concert...But everything was forgivable for the unforgettable Everlasting
Lloyd Dykk, The Vancouver Sun (Canada) October 21, 2008 email@example.com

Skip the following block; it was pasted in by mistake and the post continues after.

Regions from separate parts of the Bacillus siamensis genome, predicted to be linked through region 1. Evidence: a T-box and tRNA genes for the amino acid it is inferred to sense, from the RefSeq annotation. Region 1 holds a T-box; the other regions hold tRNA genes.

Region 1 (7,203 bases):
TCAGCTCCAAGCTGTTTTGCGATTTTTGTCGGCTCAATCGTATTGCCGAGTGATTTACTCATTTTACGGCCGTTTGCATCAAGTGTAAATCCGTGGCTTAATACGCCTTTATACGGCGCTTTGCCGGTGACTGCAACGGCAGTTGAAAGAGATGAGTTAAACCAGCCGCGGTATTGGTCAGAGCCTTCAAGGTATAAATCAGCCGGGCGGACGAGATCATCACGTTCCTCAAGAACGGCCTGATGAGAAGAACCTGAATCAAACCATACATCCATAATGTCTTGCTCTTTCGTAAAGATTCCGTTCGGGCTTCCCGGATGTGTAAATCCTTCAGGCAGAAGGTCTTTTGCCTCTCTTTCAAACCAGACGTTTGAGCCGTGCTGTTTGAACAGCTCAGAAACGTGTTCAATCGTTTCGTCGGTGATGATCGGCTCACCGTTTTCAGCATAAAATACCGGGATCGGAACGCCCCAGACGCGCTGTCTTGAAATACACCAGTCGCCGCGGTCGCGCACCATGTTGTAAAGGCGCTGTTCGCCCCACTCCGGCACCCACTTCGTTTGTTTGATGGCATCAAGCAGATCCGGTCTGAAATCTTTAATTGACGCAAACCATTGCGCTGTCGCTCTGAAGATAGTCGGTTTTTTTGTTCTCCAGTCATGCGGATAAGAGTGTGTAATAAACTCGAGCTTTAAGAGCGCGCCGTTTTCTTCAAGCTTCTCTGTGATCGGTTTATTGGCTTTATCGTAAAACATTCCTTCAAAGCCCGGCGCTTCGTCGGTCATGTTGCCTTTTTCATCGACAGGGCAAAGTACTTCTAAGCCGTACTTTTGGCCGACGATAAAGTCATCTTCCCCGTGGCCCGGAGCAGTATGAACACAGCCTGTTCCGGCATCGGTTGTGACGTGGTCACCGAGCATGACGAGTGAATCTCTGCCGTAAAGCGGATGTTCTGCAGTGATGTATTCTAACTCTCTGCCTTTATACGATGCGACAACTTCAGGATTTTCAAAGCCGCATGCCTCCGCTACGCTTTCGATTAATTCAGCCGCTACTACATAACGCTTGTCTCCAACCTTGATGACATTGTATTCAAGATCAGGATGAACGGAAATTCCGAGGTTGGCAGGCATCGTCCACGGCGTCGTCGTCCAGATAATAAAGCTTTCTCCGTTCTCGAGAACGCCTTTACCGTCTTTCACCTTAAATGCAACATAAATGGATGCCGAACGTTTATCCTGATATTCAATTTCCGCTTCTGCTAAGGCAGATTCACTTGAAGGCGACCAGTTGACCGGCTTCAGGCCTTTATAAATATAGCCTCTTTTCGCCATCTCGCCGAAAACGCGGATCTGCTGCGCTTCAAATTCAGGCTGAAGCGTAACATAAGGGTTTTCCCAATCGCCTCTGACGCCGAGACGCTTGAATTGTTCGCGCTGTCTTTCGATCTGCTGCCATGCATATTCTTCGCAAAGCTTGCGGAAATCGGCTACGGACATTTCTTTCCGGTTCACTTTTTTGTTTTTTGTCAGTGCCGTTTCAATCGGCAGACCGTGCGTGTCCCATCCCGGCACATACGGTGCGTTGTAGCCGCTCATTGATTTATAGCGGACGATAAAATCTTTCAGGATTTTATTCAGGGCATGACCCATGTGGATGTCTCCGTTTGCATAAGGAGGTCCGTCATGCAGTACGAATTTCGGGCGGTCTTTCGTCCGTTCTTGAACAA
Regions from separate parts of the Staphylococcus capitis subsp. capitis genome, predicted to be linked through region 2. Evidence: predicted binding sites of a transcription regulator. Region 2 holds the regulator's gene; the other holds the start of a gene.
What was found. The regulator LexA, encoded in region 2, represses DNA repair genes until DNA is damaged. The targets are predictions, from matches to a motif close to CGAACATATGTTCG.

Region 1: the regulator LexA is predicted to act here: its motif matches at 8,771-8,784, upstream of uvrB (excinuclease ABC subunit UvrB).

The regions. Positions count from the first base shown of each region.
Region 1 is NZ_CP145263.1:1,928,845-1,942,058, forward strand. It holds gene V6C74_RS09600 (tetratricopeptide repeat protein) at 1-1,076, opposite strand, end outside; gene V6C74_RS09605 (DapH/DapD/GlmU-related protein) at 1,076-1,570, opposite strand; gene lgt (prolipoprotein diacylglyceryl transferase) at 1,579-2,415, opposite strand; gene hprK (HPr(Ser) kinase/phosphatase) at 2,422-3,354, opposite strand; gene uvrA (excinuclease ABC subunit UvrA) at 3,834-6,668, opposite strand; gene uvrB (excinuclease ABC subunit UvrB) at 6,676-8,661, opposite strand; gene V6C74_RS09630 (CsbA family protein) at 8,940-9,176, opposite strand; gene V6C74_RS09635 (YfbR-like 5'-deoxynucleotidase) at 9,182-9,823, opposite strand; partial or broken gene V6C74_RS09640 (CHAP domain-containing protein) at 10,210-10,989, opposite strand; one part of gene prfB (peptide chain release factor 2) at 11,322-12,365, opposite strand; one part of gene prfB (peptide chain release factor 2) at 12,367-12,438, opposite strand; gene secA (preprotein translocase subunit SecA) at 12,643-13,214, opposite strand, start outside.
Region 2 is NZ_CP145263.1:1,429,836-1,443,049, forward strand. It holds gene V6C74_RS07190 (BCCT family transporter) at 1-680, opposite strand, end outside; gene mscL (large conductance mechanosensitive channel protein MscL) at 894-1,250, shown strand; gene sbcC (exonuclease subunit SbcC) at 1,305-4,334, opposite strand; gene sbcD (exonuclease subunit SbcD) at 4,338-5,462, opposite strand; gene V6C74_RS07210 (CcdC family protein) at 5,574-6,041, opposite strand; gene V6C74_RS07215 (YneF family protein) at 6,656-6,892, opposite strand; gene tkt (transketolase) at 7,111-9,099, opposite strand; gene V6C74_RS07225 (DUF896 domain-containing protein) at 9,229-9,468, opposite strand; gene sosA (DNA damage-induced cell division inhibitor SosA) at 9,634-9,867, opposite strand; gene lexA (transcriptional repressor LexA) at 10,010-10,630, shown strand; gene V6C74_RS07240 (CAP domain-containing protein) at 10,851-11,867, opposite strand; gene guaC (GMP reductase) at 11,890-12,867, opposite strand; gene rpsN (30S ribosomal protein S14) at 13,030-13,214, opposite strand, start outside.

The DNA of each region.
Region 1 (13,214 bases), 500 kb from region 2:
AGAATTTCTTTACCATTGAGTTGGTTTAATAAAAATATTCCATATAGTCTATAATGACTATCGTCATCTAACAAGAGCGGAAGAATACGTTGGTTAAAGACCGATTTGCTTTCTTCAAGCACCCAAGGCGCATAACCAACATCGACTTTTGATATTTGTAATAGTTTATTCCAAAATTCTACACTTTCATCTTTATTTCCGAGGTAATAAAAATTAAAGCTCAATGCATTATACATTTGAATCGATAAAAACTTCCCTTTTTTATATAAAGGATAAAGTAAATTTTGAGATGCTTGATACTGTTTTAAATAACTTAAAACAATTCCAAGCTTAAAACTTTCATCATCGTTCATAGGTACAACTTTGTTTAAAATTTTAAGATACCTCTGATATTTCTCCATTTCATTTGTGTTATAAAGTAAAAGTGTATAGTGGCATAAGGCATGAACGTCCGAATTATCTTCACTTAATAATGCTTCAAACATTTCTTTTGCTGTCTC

...A major feat of composition...that wonderfully symbolized the durability of sacred music. [Everlasting Light] is a profound work—its performance most apposite in the aftermath of the terrorist slaughter of innocents—that puts vocal soloists up front with choristers intoning lines from the mass and [Beverley] Johnston coaxing a swath of shimmering sound from marimbas (and crystal glasses). Counter-tenor [Daniel] Taylor was in glorious voice, his high notes and phrase extension spine-tingling, as tenor [Benjamin] Butterfield and baritone [Russell] Braun joined in rich harmony over the cavernous swell of sound from the chorus. Braun's closing recitative was a powerful, moving contribution to this rich tapestry of feeling...[an] outpouring of belief and grief. Geoff Chapman, The Toronto Star (Canada)